Friday, 25 February 2011
"The Road Goes Ever On and On": The 'West of the Moon' blog tour
About a week from now, on March 3rd, my trilogy ‘West of the Moon’ is published. To celebrate, I’m setting off on a blog tour, and for the next few weeks I’ll be posting links almost every day, here on Steel Thistles, to the different stages on my journey: guest posts, reviews, interviews and giveaways. I’ve tried not to repeat myself, I’m having a lot of fun talking about things I love (like fairytales and fantasy and monsters) and I'd be very happy if some of you feel like coming along with me. My first stop will be on Monday at 'Reclusive Muse', the blog of my friend and fellow-fantasy writer Katherine Roberts, and you can see the full tour schedule at my home page.
‘West of the Moon’ has occupied, off and on, a large part of my life, so in this post I'm looking back at the other journey: the journey of writing the book: how it began, how it developed and where it has led me.
Maybe all tales grow in the telling, but this certainly was the case with ‘West of the Moon’. I began writing the first part, ‘Troll Fell’, in longhand some thirty years ago, created a few of the characters and part of the situation, and then got stuck. The manuscript stayed in a drawer for a couple of decades while I earned my degree, found employment, married and had children – but I never threw it out. It was a tantalising keyhole glimpse of a world that intrigued and enticed me. I knew one day it would draw me back.
When this finally happened, it was after spending four or five years of storytelling to schoolchildren in France and America where we’d been living. I’d submerged myself in the oral storytelling tradition, mostly fairytales: The Juniper Tree, Mr Fox, The White Cat, The Goosegirl, The White Bear – and learned much from them about plot, structure and what holds an audience. I’d also read widely in Scandinavian folklore and fairytales - which for me have a wider range than pure mythology. These stories are often attractively humble and homely, encompassing humour and warmth, as in tales of Norwegian trolls which infest farmers’ barns like vermin, or come tumbling in, menacing yet comical, on Christmas Eve to gobble up the food and frighten the inhabitants. Yet such stories can also be numinous and terrifying in a way that, for me, strikes closer to home than tales of ancient gods. What about the story of ‘The Deacon of Myrká’, who arrives on Christmas Eve on his grey horse Faxi to take his sweetheart to the dance, just as he’d promised – even though, unbeknown to her, he was drowned in the river weeks ago? She gets up behind him, and:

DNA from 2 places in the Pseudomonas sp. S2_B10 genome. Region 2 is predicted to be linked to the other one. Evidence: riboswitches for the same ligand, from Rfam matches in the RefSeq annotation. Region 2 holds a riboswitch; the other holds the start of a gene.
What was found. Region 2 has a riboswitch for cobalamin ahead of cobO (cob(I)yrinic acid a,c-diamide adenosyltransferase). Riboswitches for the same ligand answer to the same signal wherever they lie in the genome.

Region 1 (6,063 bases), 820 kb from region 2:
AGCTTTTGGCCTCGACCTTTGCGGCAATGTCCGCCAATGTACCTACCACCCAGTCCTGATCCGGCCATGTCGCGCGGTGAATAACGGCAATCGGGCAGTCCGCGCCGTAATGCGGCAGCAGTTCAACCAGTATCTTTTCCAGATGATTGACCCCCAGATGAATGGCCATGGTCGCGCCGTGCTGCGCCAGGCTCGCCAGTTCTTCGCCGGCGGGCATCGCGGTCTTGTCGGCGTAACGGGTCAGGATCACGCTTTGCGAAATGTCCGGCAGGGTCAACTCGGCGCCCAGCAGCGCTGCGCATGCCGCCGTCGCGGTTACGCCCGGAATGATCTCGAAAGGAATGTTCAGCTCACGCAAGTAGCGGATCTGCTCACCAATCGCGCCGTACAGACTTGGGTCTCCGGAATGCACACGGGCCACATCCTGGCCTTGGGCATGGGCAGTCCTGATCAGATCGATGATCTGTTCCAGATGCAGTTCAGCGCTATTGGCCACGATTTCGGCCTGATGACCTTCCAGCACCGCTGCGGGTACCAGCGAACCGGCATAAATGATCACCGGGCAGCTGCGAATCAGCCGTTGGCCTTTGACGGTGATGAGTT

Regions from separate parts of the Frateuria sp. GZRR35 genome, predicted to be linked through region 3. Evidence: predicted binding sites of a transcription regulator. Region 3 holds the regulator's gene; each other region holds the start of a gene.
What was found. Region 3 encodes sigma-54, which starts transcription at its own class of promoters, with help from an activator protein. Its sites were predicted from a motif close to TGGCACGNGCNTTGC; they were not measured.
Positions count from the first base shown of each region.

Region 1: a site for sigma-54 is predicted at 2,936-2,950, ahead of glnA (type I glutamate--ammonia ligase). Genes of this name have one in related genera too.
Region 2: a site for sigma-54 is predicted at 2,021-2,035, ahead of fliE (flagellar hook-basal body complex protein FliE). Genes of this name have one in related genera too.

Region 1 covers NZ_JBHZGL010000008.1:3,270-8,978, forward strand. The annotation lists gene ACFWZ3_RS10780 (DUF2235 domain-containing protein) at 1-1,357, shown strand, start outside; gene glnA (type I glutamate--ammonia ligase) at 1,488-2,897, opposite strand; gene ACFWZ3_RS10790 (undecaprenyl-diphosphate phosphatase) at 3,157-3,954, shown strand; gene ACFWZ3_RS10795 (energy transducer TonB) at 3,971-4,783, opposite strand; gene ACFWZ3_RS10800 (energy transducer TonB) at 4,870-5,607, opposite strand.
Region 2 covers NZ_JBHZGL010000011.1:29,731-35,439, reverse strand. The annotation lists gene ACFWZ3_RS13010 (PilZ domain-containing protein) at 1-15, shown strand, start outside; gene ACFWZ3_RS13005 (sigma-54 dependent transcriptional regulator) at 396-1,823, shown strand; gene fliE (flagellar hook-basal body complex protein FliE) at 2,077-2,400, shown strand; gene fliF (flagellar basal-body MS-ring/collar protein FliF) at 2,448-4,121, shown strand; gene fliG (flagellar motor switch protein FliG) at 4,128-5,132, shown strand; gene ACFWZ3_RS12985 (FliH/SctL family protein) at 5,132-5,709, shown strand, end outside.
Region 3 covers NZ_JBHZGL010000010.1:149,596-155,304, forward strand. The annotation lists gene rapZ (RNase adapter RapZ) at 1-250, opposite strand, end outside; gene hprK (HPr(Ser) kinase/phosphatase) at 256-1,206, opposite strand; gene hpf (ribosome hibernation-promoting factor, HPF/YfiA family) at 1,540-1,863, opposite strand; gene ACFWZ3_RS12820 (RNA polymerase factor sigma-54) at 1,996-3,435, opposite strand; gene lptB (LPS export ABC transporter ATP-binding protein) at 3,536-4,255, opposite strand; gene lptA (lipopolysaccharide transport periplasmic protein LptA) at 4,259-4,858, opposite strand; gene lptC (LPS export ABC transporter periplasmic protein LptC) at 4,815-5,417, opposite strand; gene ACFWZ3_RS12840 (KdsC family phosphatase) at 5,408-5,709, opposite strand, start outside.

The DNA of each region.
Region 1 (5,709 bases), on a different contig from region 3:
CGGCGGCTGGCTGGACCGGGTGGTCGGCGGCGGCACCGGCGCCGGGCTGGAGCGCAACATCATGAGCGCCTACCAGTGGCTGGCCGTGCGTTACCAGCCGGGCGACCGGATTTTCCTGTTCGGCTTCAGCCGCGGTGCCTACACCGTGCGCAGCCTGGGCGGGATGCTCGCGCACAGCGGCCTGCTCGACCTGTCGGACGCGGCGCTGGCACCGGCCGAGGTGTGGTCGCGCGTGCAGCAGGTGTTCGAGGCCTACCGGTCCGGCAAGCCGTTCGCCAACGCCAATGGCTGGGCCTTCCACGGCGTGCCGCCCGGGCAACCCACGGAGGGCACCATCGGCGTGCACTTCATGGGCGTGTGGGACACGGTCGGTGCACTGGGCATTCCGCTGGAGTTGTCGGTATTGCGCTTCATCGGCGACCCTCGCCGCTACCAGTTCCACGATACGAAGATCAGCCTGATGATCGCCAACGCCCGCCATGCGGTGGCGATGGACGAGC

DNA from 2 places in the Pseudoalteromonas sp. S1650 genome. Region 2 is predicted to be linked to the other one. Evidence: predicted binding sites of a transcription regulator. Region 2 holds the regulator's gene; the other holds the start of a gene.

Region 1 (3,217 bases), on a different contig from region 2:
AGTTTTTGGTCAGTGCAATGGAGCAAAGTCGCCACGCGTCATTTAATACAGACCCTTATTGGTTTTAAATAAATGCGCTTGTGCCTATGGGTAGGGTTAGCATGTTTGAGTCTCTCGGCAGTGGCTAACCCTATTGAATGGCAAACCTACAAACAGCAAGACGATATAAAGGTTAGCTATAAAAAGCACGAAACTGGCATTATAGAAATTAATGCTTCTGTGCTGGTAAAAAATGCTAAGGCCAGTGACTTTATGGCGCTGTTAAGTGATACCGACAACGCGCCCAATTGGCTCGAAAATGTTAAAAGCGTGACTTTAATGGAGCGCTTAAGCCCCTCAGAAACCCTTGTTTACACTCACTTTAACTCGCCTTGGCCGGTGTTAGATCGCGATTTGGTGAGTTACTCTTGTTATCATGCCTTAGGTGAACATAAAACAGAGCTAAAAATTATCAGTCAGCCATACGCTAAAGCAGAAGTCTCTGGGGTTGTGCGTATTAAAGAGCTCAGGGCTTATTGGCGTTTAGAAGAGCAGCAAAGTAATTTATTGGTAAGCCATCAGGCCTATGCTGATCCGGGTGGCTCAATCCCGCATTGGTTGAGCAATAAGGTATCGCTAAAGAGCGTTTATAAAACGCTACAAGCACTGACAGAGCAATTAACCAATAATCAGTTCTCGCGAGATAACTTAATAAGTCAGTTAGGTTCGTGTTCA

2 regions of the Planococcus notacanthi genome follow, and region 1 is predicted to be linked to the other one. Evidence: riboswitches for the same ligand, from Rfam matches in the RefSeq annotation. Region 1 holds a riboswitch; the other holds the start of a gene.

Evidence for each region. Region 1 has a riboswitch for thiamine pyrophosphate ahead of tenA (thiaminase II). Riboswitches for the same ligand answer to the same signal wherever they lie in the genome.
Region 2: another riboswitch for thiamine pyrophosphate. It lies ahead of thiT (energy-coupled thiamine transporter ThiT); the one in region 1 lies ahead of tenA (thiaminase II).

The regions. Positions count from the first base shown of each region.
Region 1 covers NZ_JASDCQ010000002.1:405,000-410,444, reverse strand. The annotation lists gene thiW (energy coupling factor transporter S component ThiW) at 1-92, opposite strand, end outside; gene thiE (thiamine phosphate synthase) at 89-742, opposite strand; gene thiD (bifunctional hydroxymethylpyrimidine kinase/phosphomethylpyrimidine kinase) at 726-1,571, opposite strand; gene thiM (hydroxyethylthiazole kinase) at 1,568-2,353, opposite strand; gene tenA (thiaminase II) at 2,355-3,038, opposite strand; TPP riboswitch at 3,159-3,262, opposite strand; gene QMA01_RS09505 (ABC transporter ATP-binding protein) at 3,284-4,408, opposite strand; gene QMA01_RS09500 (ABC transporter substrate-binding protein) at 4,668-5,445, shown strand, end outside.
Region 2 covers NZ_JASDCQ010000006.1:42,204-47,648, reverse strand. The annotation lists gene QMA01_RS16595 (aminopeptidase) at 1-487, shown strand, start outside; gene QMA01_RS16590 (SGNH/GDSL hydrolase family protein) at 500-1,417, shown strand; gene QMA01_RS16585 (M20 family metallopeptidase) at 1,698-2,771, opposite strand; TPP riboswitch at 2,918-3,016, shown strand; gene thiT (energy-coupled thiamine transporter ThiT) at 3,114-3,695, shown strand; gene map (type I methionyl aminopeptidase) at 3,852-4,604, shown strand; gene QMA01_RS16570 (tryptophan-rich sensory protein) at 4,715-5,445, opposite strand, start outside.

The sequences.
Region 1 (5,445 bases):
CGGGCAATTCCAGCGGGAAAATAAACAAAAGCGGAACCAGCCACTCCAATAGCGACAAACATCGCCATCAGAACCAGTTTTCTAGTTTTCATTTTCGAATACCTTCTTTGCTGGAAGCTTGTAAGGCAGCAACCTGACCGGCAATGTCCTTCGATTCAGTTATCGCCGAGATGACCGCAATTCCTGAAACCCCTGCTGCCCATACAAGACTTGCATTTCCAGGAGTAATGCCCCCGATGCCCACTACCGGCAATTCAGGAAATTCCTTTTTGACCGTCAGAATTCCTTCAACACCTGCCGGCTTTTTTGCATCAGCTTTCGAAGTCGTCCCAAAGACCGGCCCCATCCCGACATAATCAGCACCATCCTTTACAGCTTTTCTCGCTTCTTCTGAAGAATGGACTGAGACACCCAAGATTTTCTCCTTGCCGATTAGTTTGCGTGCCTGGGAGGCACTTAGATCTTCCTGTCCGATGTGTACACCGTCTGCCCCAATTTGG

“As they reached the river, the ice banks were quite high, and as the horse went over the edge, the deacon’s hat was lifted at the back and Gudrún looked at his bare skull. At that very moment the clouds cleared from the moon and the deacon said,
“The moon is gliding.
Death is riding.
Don’t you see a white spot
at the nape of my neck,
‘Troll Fell’ was conceived as a fairytale which would combine the homely and the terrifying: the humour and cosiness of a tale told by the fireside, but with room for that shudder of real terror as something peers in from the darkness outside. I hope I succeeded, though it’s not really for me to say: but that was my aim. But as Tolkien says, tales grow in the telling, and by the time I came to the second book, ‘Troll Mill’, more was going on under the surface than at first I realised.